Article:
New laws for war on metal thieves

NEW LAWS ... will control the collection and sale of scrap metal.
NEW LAWS ... will control the collection and sale of scrap metal.

NEW laws to control the sale and collection of scrap metal are set to be endorsed by South Tyneside licensing bosses this week.

The changes aim to make it more difficult for criminals to trade in stolen metal.

Key to the reforms is the closure of a loophole allowing itinerant traders to continue to pay cash for scrap metal.

South Tyneside Council will also now become responsible for issuing licences to trade in scrap metal, with annual fees ranging from £302 for each new application site and £142 for a scrap metal collector.

The borough has approximately 22 operators who will be affected by the introduction of the new legislation.

And last year, there were 270 metal thefts in South Tyneside – a rate of about 25 a month.

The reforms come after a pilot scheme was introduced in the Northumbria and Durham Police areas which asked yards to keep proof of identity from anyone they buy metal from.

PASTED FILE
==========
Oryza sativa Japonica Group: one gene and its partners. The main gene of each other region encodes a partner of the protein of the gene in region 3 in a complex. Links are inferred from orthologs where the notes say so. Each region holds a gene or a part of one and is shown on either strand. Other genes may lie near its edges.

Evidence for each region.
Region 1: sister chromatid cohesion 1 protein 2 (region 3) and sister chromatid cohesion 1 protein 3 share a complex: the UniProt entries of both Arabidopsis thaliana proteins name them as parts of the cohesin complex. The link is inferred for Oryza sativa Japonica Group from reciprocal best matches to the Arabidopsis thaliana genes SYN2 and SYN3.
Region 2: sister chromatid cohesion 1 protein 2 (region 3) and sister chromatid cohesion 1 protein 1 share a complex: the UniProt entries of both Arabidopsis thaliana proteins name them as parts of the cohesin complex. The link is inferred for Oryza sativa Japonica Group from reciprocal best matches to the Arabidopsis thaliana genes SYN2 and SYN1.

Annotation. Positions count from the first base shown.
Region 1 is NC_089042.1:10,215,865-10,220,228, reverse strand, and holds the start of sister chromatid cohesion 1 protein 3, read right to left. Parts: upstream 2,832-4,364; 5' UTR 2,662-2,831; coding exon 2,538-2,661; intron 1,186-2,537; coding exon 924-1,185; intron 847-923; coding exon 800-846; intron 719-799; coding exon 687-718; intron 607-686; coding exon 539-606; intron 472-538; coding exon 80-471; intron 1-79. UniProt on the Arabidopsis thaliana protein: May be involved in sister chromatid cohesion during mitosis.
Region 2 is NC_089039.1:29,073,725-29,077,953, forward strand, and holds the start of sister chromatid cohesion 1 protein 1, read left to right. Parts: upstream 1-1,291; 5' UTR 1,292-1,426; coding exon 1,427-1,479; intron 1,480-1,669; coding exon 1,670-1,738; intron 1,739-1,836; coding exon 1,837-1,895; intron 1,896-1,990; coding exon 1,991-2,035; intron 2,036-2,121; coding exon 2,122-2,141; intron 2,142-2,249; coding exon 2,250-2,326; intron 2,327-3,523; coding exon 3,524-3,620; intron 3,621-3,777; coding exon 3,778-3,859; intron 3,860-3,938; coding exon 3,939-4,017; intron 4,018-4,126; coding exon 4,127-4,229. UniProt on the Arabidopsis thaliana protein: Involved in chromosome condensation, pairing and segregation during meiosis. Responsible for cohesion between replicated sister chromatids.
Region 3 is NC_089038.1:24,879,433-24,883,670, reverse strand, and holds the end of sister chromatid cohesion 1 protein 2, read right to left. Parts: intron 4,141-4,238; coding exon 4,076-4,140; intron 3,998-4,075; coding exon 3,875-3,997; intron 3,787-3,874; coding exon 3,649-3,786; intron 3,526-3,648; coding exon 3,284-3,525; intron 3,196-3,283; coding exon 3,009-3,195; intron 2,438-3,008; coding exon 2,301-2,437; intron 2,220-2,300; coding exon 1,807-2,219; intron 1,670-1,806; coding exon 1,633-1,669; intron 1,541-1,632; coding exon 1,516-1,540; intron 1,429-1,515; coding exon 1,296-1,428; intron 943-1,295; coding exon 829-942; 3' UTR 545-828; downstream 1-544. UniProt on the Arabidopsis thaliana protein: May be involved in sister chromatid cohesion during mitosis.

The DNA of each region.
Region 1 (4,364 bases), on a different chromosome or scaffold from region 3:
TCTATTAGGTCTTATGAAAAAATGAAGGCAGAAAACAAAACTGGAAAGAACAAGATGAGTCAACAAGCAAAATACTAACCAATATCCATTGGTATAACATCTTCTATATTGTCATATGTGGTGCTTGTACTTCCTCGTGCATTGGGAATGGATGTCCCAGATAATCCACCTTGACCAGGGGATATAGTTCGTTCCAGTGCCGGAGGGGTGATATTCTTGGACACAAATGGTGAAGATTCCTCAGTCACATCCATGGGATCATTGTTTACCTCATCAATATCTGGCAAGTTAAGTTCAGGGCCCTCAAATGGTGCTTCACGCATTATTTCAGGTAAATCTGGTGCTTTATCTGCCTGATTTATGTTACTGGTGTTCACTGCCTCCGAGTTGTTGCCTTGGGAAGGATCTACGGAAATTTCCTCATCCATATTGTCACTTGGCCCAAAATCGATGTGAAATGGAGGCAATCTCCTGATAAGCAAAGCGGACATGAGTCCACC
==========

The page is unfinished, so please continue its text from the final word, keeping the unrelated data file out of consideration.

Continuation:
Checks were run under the scheme Operation Tornado, which was launched with the support of British Transport Police, the British Metals Recycling Association, Association of Chief Police Officers and the Home Office.

Nationally, metal theft driven by a rise in commodity prices costs the economy as much as £260m a year, according to recent estimates.

It can result in the disruption to energy supplies, transport and telecommunications, as well as the theft of manhole covers and the desecration of war memorials.

Earlier this year, hundreds of pounds worth of scrap was stolen in a raid at Boldon Colliery when two bags of metal were removed from the yard at the Balfour Beatty site in Brooklands Way.

Members of the council’s Licensing and Regulatory Committee will consider the changes when they meet in South Shields Town Hall from 10am on Friday.

A report to the committee says: “The new legislation has been introduced in response to the increasing value of metal, which has, in turn, caused a growing problem with metal thefts throughout the UK.”